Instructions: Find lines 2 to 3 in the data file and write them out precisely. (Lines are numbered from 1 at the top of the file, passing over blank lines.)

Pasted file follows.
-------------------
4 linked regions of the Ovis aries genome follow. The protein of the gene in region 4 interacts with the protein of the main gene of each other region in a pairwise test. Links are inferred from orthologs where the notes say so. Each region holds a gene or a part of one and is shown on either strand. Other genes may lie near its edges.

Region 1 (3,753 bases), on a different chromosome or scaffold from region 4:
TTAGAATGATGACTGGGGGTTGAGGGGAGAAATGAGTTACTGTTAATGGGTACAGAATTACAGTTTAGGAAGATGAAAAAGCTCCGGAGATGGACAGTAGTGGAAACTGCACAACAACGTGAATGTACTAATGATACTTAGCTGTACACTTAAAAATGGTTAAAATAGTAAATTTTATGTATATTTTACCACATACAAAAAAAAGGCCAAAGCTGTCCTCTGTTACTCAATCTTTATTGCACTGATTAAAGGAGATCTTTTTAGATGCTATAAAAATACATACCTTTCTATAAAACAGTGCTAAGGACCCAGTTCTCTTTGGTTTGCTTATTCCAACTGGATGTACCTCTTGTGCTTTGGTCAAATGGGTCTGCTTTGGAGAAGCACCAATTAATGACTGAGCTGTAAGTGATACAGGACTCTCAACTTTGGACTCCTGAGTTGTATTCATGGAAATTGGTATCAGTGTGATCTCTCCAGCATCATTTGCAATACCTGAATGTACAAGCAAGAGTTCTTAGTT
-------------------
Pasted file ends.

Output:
Region 1 (3,753 bases), on a different chromosome or scaffold from region 4:
TTAGAATGATGACTGGGGGTTGAGGGGAGAAATGAGTTACTGTTAATGGGTACAGAATTACAGTTTAGGAAGATGAAAAAGCTCCGGAGATGGACAGTAGTGGAAACTGCACAACAACGTGAATGTACTAATGATACTTAGCTGTACACTTAAAAATGGTTAAAATAGTAAATTTTATGTATATTTTACCACATACAAAAAAAAGGCCAAAGCTGTCCTCTGTTACTCAATCTTTATTGCACTGATTAAAGGAGATCTTTTTAGATGCTATAAAAATACATACCTTTCTATAAAACAGTGCTAAGGACCCAGTTCTCTTTGGTTTGCTTATTCCAACTGGATGTACCTCTTGTGCTTTGGTCAAATGGGTCTGCTTTGGAGAAGCACCAATTAATGACTGAGCTGTAAGTGATACAGGACTCTCAACTTTGGACTCCTGAGTTGTATTCATGGAAATTGGTATCAGTGTGATCTCTCCAGCATCATTTGCAATACCTGAATGTACAAGCAAGAGTTCTTAGTT